The interior of the I-Soon office, also known as Anxun in Mandarin, is seen after office hours in Chengdu in southwestern China's Sichuan Province on Feb. 20, 2024.
The interior of the I-Soon office, also known as Anxun in Mandarin, is seen after office hours in Chengdu in southwestern China's Sichuan Province on Feb. 20, 2024. File Photo | AP

Explainer | What we know about China's alleged state-backed hacking


BEIJING: Multiple Western nations have accused hacking groups backed by China of a global campaign of cyber espionage targeting critics, democratic institutions and other sensitive business targets.

The revelations shed further light on Beijing's state-backed hacking operations, which the US has said are the biggest of any country.

Beijing has always dismissed the claims as "groundless" while pointing to the United States' own history of cyber espionage.

Here's what we know about Beijing's alleged state-backed hacking operations:

'Persistent threat'

Washington has warned that China represents "the broadest, most active, and persistent cyber espionage threat" to its government and private sector.

Its hackers have become adept in recent years at breaking into rival nations' digital systems to gather trade secrets, according to researchers and Western intelligence officials.

Chinese spies have also hacked the US energy department, utility companies, telecommunications firms and universities, according to US government statements and media reports.

Beijing has been linked to 90 cyber espionage campaigns since the turn of the century—30 percent more than its close partner Russia, Benjamin Jensen, senior fellow at the Centre for Strategic and International Studies, told Congress last year.

'Prolific' and 'global'

This week's indictment by the United States lays out charges against seven Chinese nationals over what the Justice Department described as a 14-year campaign of hacking spearheaded by Beijing's Ministry of State Security (MSS).

They are part of a cabal of hackers known as Advanced Persistent Threat 31 (the APT31 Group), the US said, operating out of the MSS offices in the central Chinese city of Wuhan.

They are alleged to have sent more than 10,000 malicious emails containing "hidden tracking links" to target thousands of prominent dissidents and supporters, journalists, US officials and political figures, and American companies.

This "prolific global hacking operation", the US said, could have compromised the emails, cloud storage accounts and phone logs of "millions" of Americans.

It was also often geopolitical—responding to US criticism of Beijing and targeting Hong Kong democracy groups and an international group of lawmakers pushing for tougher Western policy against China.

The United Kingdom said the same group had targeted its Electoral Commission and parliamentary accounts—including those of lawmakers critical of China.

And New Zealand, normally one of China's strongest backers in the West, blamed the Chinese "state-sponsored group" APT40 for an attack on its Parliamentary Counsel Office, which drafts and publishes laws.

'Maturing' operation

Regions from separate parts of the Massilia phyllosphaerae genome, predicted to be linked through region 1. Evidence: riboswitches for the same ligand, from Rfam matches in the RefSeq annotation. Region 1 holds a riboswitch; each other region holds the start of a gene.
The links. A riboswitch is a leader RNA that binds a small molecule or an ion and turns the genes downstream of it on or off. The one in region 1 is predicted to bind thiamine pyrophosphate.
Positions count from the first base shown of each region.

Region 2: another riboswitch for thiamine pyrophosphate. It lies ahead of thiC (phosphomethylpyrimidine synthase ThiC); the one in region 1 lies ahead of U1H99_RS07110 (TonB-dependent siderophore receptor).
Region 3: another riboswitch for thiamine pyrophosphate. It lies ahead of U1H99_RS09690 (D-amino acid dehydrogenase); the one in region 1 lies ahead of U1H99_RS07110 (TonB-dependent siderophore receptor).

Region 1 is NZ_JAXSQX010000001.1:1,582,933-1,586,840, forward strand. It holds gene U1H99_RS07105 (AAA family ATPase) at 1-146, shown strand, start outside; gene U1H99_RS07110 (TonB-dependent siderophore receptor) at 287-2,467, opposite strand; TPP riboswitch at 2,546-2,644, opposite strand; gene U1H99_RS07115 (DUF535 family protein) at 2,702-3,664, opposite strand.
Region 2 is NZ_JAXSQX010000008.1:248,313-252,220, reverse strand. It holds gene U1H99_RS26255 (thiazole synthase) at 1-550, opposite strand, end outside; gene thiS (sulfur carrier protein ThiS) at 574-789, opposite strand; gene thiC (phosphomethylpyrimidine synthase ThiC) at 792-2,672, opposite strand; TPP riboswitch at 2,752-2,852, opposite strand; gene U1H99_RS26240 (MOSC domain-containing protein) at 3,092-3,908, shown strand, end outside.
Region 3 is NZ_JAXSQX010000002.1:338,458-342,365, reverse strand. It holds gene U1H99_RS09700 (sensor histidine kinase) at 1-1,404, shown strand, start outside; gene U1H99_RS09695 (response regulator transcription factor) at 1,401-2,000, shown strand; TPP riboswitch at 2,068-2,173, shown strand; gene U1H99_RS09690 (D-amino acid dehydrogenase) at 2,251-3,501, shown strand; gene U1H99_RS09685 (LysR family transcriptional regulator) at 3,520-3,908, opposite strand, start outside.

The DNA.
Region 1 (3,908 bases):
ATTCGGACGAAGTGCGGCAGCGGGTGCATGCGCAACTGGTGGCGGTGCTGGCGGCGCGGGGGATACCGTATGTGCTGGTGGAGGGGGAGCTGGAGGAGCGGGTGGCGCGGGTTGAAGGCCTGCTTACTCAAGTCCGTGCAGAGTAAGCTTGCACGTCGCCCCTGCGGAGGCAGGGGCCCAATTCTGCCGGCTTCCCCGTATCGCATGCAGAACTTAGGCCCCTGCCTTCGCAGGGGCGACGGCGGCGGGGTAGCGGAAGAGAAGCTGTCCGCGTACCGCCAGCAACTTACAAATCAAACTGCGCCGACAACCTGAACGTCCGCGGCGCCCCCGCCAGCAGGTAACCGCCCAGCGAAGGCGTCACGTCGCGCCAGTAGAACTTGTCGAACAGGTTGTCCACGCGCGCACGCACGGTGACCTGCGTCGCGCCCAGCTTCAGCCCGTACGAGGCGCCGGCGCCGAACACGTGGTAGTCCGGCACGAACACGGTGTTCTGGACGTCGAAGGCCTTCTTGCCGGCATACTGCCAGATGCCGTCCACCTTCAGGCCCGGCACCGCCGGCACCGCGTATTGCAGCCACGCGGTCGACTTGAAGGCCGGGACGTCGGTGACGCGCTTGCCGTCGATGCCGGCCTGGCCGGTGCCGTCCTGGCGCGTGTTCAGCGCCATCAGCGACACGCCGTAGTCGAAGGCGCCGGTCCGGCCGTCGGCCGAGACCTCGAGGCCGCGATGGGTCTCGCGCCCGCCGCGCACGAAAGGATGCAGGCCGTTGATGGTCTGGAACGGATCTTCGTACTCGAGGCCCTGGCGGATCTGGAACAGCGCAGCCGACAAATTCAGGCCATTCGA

This week's revelations follow a massive leak of data from a Chinese tech security firm in February, which experts said showed the company was able to breach foreign governments, infiltrate social media accounts and hack personal computers.

The trove of documents from I-Soon, a private company that competed for Chinese government contracts, shows that its hackers compromised more than a dozen governments, according to cybersecurity firms SentinelLabs and Malwarebytes.

I-Soon also breached "democracy organisations" in China's semi-autonomous city of Hong Kong, universities and the NATO military alliance, researchers said.

"The leak provides some of the most concrete details seen publicly to date, revealing the maturing nature of China's cyber espionage ecosystem," SentinelLabs analysts said.

It also revealed that Beijing was increasingly turning to private contractors for many of its hacking operations abroad.

Striking infrastructure

Intelligence agency bosses from the Five Eyes—an information-sharing alliance of major English-speaking countries—met in October for the first time ever and for one reason: China.

Mike Burgess, head of the Australian Security Intelligence Organisation, told the gathering that the meeting would focus on "behaviour that goes well beyond traditional espionage".

The targets are shifting, experts say: Microsoft said last May that it had detected a campaign by China-backed Volt Typhoon against critical US infrastructure.

The goal, it said, was to be able to disrupt communications infrastructure in the United States and Asia during crises.

In November, the company said Volt Typhoon was trying to improve its methods and had added universities to its target list.

US authorities said they removed the group's malware from compromised US-based routers.

Volt Typhoon appeared to be a highly sophisticated operation that could originate from a "specialised cyber intrusion contractor", Matthew Brazil, a senior fellow at The Jamestown Foundation and a former US diplomat, told AFP at the time.

'Biggest hacking empire'

The United States has long had its own ways of spying on China, deploying surveillance, interception techniques and networks of informants.

And Washington's forays into cyber warfare, online surveillance and hacking are well documented.

Beijing points to these examples when attention turns to its cyberattacks, accusing Washington of being the "world's biggest hacking empire."

It flatly denies allegations that it engages in state-organised hacking of overseas targets, dismissing Microsoft's report from last May as "extremely unprofessional."